Venus and Serena draw fans with their sheer physical might, Andre Agassi is cute and tenacious, and millions follow Anna Kournikova’s every move because they really, really want to see her … win that first tournament.
For all the reasons that American tennis fans latch on to favorites, one motivation has been curiously absent: patriotism. And most elite American pros, aside from yearly Davis Cup appearances, seem to be citizens only of stateless Nike Nation or some gated-community Florida tennis academy.
But this is the year that puts the U.S. in U.S. Open. The 2002 Open begins its two-week run in Flushing on August 26 and concludes September 8, amid the one-year-after tributes. Reebok has created new red-white-and-blue outfits for Venus Williams, the defending two-time women’s champ, and for Andy Roddick, who was one break point away from last year’s men’s final.
The United States Tennis Association’s logo for this year’s Open features red and white stripes with a blue Statue of Liberty. The tricky part, says USTA executive Arlen Kantarian, is setting a tone that’s patriotic without being jingoistic. “We have an opportunity and a responsibility to welcome the world to a revitalized, confident, resilient New York,” Kantarian says. “We want this Open to be a symbol of the pride in this city.” Each nightly session will feature on-court ceremonies honoring September 11 heroes.
One player hasn’t needed any graphic-design help. Alexandra Stevenson clicked with the driver who took her from midtown to Queens last fall, and the two scheduled their first date for September 13, at Windows on the World. Manny DelValle Jr., a 32-year-old firefighter moonlighting as a tennis chauffeur, was last seen on the tenth floor of 1 World Trade. Now, when Stevenson plays outdoors, she wears a hat with a patch from DelValle’s Engine Company 5, on East 14th Street.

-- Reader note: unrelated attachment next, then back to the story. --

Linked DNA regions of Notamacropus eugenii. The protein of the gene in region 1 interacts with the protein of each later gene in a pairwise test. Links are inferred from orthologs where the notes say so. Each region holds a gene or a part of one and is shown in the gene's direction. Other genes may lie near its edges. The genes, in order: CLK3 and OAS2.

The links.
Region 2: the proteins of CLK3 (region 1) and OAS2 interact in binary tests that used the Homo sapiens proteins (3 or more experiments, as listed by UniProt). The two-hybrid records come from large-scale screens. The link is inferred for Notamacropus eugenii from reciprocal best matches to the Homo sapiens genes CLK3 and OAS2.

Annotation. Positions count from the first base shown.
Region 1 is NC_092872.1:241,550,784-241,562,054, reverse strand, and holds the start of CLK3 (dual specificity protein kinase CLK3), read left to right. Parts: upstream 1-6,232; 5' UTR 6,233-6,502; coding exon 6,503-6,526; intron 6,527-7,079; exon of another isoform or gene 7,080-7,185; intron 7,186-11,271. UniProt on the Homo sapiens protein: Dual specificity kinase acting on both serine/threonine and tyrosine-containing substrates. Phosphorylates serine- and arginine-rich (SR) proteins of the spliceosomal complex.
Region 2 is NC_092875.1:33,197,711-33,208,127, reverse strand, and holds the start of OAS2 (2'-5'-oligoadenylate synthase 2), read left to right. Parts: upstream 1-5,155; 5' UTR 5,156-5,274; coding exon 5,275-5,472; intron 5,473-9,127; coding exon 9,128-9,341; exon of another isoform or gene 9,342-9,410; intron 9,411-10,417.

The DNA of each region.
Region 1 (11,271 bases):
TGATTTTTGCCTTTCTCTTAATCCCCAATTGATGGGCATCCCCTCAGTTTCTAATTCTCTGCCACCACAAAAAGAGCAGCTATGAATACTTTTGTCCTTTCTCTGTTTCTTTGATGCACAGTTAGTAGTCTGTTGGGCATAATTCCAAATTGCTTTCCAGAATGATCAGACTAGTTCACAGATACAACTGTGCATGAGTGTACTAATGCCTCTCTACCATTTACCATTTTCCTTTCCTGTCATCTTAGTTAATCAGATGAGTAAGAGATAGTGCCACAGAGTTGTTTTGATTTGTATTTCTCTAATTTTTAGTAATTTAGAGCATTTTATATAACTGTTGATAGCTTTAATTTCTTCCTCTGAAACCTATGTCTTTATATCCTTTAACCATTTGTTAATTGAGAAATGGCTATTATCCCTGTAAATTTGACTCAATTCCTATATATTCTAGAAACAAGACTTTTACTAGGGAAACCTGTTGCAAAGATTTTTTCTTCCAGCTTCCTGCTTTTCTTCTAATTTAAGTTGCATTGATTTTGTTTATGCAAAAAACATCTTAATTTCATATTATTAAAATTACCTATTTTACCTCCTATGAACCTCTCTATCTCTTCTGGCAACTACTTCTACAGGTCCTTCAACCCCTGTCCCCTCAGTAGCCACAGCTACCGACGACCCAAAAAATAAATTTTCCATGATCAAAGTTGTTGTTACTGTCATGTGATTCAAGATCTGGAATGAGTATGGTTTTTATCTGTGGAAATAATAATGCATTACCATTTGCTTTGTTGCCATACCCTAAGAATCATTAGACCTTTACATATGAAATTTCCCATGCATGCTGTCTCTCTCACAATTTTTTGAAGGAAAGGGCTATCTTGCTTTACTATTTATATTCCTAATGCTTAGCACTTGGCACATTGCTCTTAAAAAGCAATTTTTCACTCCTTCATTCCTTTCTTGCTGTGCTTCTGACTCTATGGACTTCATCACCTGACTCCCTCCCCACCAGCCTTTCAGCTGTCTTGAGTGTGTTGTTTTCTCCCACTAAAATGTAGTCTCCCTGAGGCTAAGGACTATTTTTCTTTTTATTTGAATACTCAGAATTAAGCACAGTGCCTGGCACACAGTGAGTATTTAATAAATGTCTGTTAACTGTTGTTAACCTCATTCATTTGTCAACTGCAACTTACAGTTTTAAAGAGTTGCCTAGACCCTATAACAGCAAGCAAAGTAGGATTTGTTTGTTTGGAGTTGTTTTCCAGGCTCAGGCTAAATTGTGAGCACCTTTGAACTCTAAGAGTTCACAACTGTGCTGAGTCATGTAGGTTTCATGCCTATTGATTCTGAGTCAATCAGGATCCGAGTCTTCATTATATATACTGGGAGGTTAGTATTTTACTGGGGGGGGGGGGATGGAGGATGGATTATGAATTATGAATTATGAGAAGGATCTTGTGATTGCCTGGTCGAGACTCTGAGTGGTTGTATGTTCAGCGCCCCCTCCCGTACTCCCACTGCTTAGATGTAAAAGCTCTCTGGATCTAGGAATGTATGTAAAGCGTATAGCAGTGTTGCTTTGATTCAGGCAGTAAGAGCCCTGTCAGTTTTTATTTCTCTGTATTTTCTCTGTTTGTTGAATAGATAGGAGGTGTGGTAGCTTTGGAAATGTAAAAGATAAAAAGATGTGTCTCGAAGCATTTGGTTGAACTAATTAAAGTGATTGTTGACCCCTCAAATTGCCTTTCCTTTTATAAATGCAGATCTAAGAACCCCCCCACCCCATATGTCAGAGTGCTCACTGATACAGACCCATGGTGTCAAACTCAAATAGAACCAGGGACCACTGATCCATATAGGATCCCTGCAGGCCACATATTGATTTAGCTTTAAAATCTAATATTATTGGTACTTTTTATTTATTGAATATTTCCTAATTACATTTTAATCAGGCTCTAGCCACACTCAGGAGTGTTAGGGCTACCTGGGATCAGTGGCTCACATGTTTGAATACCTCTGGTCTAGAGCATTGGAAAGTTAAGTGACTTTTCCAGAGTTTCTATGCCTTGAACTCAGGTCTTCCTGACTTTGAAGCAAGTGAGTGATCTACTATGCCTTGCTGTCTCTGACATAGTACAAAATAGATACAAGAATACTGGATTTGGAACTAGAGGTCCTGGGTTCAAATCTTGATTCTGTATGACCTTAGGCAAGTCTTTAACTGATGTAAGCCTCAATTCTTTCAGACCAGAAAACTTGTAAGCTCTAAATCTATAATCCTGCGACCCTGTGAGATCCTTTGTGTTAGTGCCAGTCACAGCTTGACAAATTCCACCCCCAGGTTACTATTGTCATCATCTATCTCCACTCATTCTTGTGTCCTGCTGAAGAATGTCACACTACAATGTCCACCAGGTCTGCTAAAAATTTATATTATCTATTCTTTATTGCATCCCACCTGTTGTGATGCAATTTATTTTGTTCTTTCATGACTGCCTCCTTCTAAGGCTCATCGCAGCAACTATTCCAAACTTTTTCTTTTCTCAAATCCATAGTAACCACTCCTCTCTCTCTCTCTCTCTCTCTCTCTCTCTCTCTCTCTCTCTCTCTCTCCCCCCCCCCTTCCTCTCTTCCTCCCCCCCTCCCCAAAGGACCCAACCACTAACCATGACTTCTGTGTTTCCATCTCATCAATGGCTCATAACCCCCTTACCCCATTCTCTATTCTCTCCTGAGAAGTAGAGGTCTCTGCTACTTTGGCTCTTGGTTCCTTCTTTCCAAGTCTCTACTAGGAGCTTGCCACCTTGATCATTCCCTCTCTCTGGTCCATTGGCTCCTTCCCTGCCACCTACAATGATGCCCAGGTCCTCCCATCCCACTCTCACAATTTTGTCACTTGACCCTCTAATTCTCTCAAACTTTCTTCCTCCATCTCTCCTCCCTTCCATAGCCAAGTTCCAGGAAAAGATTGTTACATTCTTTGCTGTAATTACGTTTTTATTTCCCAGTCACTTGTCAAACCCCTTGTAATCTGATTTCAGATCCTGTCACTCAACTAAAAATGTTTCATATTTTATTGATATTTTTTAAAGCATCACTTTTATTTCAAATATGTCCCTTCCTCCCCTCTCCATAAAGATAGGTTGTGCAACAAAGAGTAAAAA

CBS, which televises the Open finals, will run a segment with players talking about New York and the attacks in its U.S. Open preview show on August 25. But the network is being careful not to alienate sports viewers. “If the USTA turns it into a patriotic pageant, I guess we’ll cover that,” says Bob Mansbach, the network’s coordinating producer. “But people are tuning in to watch a tennis tournament, and that’s what they’re gonna get.”
The U.S. Open has long been great end-of-the-summer escapism, and the players know their most valuable public service will once again be to put on a riveting show. “This is New York and it’s where we got hit pretty hard,” Pete Sampras says. “I’ll feel more American, we all will, all the Americans playing.” Sampras, though, will keep his patriotic gesture simple: On an off day, away from the cameras, he plans to visit a firehouse.